The eco-friendly perks behind a hybrid car will soon be complemented with the assistance of none other than Panasonic who, early this year, announced their development of photovoltaic roofs. Panasonic apparently sees great potential in the solar panel market, which some could argue was used more like a gimmick than real innovation.
With pricing in the solar panel market being fierce and lower prices causing solar manufacturers to almost over-saturate the market, there has been a push to get the panels onto seemingly everything and anything. Panasonic opened up the market for solar panels to be used on motor vehicles and in doing so made a bold first step in history.
“We made history in the auto industry and the solar industry…”
-Shingo Okamoto General manager at Panasonic (Washington Post)
It seems that other industry professionals will follow suit, with none other than the Tesla chairman, Elon Musk, announcing the possibility of newer models that will be hosting solar support too. The auto industry could hold massive potential for solar panels, with over 200 million cars in use in the US alone, and electric vehicles sales up 37% in 2016. It would seem that the market is nearly limitless.
The adoption of solar support will mean improved performance for hybrid vehicles, with Toyota estimating a high point of 3.8 miles from a single charge depending on the time of year. It is easy to argue about the effectiveness of solar panels, as the output of solar power is small at best. However, Panasonic boasts a wattage output of 150w, which is more than three times the industry standard. Also, solar roofs have room for frequent improvement, with a possible increase of surface area allowing for increased solar performance.
“By filling all available space with cells, it is possible to extend the range easily to 10 kilometers (6.2 miles).” -Shoichi Nanako, Chief Engineer for Prius (Bloomberg)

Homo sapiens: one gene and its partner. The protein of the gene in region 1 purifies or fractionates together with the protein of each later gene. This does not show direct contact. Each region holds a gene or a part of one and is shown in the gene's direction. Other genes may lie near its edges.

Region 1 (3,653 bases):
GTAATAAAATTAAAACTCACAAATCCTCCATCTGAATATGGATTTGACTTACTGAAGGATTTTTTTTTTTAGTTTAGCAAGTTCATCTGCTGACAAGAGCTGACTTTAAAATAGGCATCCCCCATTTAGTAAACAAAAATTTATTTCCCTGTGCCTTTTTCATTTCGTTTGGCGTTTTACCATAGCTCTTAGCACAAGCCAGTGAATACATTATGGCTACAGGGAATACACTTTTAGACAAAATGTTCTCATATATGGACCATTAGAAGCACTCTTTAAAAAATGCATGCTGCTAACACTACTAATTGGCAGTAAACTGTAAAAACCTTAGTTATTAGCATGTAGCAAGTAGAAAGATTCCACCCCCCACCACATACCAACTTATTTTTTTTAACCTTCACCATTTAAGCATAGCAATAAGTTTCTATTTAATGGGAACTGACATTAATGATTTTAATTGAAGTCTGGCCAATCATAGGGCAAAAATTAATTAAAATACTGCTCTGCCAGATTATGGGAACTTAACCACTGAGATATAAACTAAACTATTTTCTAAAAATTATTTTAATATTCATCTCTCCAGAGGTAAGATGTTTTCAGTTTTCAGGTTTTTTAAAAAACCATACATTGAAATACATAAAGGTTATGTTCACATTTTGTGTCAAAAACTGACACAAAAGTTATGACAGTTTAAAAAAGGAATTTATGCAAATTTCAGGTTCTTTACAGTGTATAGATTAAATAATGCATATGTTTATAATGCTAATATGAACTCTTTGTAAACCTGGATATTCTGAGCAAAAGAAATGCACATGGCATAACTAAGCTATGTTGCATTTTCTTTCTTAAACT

Solar power could be a huge step forward, as Toyota estimates that solar rooftops could result in a 90-percent reduction of carbon dioxide emission by 2050. Panasonic engineers have taken all possible situations into account, such as unpredictable shadow and shade blocking the solar panels, and even constant vibration considered as possible variables that would affect the output.
This isn’t Toyota’s first attempt at a solar rooftop, however, as Toyota had released the conception of a Prius with solar support back in 2009 with a completely different and less streamlined design. Toyota had initially planned to power only the car’s ventilation system via solar energy, with the meek output of 56 watts available. The innovation of the latest design allows the solar panels to fit sleekly, bending to the curves of the vehicle, and keeping all the gracefulness of the Prius alive while offering significantly more power than the previous version.
Some theorize that even with this new and vast market opening, solar panels will remain nothing more than a gimmick. It is true that the effective range of solar panels will always be limited. However, this system is an encouraging breakthrough, and we should expect to see more innovation to come.